Sunday, December 06, 2015

The Chennai floods - 2nd life...

The crazy Tuesday

I woke up disturbed by the sound of commotion outside my apartment. As had become practice for the last few hours, the first thing I did was to take a look at the water level on the road. I switched on the torch and strained to see the road through my netted window. It was a surprise and then a shock. The footpath was not to be seen; on looking closer I saw water in our parking area; it had touched the bottom axle of the tyres. And my home was in the ground floor, about 3 feet higher. Without power for 9 hours, we had gone to bed at 8pm itself and at that time the level was below the footpath outside and it had stayed fairly constant at that level for a long while; now within 3 hours it had shot up by a feet.

The neighbours were chatting about the problem in Saidapet.
“The bridge has broken.”
“A water line has burst there and is flooding the place. The water is flowing through our area. It’s coming from the overflowing lake.”

About 15 minutes later I inspected the level; my reference point was the car tyre; my mind felt it had gone up but I calmed myself saying that it was probably because of some ripples that were flowing across. 15 minutes later, my doubts were erased - the water was definitely rising. This was the first time water had breached our complex which was built on a slightly elevated platform.

This had become a crazy day for me; in the morning I was reaching out to office folks to check their state and coordinate for help and information in case they were stranded. And now I was also stranded and cut off.

Is this the end?

At about midnight we dispersed since there was nothing we could do. I could hardly catch any sleep - my mind was calculating how fast the water was rising and how long it would take to enter our home; about 6am was my guess. No power, inverter would last for a short while and I was conserving it for night for my mom, no mobile connectivity, deluge of water all around (street had about 4 feet of water).

I decided to monitor the level whenever i woke up - which was pretty much every 30 to 60 minutes. At 2am I felt the pace had perhaps slowed a little and it would take a little longer to breach our home; ETA 8am.

I used a little bit of the inverter to watch the news on TV; and it was frightening - homes were flooded with water. Even when we used to have water only at the street level, I knew there were many places that got badly hit; with the current level in my place, the news confirmed that the levels reached elsewhere were life threatening. They announced that the airport was shut for 5 days. The headlines read “City of 5 million stranded”. Your heart aches when you see such images.

At 3am lying in bed, worried to hear the intensity of rain picking up, I wondered if this may be the end. The army was rescuing people in the city but how many people could they save? They were also going to be limited in resources and people. At least we had 3 floors above that we could move up to; but thousands wouldn’t have the luxury. And if nature wanted, it could keep the rains continuing and wipe the city.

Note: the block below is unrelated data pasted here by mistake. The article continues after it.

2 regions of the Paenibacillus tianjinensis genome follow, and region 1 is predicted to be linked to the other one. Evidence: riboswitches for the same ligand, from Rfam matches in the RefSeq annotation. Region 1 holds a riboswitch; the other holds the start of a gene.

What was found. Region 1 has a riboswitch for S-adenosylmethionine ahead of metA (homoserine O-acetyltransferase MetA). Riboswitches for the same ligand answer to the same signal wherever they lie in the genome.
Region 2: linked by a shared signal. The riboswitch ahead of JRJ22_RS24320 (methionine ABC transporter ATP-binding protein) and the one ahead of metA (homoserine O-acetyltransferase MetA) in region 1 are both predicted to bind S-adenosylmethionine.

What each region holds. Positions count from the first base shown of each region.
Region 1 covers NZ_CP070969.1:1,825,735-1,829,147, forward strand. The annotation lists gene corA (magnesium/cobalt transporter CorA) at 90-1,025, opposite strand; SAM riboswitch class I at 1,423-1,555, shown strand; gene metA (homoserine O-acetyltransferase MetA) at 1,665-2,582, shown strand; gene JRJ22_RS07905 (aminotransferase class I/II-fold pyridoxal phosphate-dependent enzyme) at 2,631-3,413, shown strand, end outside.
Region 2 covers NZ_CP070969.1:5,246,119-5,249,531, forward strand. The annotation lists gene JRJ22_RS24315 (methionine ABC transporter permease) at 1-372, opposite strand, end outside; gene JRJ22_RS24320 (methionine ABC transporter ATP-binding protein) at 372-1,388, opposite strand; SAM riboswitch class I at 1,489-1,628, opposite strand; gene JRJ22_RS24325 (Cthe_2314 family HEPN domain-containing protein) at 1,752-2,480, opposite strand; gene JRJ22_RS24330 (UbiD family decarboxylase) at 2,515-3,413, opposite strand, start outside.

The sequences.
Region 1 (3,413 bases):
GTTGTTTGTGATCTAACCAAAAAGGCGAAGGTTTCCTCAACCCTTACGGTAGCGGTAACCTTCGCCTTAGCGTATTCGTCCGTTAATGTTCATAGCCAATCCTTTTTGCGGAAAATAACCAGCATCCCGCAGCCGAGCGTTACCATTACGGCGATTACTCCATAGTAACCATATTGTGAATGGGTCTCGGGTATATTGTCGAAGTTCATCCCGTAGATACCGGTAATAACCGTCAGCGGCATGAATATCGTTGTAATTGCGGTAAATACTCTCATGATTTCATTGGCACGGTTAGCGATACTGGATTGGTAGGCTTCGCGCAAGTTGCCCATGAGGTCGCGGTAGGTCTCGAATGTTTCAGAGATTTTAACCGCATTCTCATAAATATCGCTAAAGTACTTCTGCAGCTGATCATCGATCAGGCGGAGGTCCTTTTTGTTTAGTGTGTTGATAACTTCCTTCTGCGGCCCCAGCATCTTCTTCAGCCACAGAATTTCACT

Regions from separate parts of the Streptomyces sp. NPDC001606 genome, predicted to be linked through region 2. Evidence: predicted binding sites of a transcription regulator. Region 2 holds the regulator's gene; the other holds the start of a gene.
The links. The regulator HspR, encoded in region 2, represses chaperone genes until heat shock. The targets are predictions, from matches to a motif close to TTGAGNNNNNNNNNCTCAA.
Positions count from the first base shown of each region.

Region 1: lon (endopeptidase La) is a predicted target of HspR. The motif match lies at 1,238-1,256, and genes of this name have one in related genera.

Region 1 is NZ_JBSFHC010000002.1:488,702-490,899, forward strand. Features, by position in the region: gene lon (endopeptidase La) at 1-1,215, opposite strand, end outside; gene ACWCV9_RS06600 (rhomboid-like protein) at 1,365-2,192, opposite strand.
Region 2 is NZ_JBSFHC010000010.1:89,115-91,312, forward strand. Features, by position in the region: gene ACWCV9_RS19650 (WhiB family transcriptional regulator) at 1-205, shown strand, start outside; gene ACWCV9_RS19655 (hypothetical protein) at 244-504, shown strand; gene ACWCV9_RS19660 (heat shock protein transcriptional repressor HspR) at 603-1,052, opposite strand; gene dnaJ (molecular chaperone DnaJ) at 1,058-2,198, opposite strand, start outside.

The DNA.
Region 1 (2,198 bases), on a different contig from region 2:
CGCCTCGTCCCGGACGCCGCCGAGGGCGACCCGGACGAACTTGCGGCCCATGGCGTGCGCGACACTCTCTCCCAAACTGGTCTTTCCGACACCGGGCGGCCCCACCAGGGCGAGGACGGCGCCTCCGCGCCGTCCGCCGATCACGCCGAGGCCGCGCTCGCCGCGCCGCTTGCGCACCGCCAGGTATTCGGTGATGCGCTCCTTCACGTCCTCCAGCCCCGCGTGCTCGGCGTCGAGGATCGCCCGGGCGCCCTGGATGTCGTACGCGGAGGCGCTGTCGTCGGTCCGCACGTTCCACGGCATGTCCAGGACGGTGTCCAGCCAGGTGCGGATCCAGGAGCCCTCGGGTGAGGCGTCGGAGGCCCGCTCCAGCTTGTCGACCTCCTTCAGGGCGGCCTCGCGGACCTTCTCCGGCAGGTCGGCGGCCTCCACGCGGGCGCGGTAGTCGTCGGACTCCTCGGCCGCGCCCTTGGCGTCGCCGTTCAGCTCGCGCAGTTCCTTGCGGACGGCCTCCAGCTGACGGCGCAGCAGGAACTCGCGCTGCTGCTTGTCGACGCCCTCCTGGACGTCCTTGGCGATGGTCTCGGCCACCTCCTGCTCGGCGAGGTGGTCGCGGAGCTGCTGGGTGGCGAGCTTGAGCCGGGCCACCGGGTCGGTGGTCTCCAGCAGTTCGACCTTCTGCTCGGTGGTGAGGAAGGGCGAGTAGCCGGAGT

At 4am the water had crossed the first step; another 3 steps or one more foot of water and it would be in our home. I recollected all the things I would have to pack up for evacuation.

During the night I heard a lady in the opposite bungalow calling out to her mom to come up to the top floor; theirs was a two storey home. It was painful to hear the worried voice - and there was nothing anyone could do since to reach their home we had to cross the street and that was almost impossible. All I could see was a candle, and I hoped that the old lady had reached upstairs safely.

All of life in a suitcase

At 5:30am, with some trace of daylight I got busy in action - the water had gone up a little but only by a few centimetres - it had slowed in the last hour for sure; at this rate ETA was surely after 8am. I plucked all documents and dumped them into a suitcase; and also packed a smaller bag with few clothes. At around 7am, one of the uncles said that the water has been at the same level since 4am. I wasn’t so sure but at 8am it definitely hadn’t risen any further. We spoke with our neighbours in the first floor and they told us to come over whenever needed; and in turn they also packed their important documents in case things went further downhill.

Finally all these years had come down to one suitcase! And I knew that if the situation went to a life or death case, even that suitcase wouldn’t matter. 

Fortunately, the water level didn’t rise after that. In fact we saw it go down a couple of centimetres; not much but it did give some room for safety and assurance.

The landline surprisingly worked - and i tried calling folks in the city; most were unreachable but one person said his place was ok and he kept me updated about the news. I heard from a person living outside the country that the forecast predicted rain for another week! The city wouldn’t hold up for another week of this.

The strength of the flood even displaced cars that were parked on the road by a few metres.

How long can you survive?

With the threat of our home flooding low, next worry was about supplies. Do we have enough to last this out - we had no idea how long it would take for the water to recede. There was no way we could drive; no way we could walk with elderly people through chest high water. I remember reading that we could live without food for 2 or 3 weeks but without water it was only 3 days.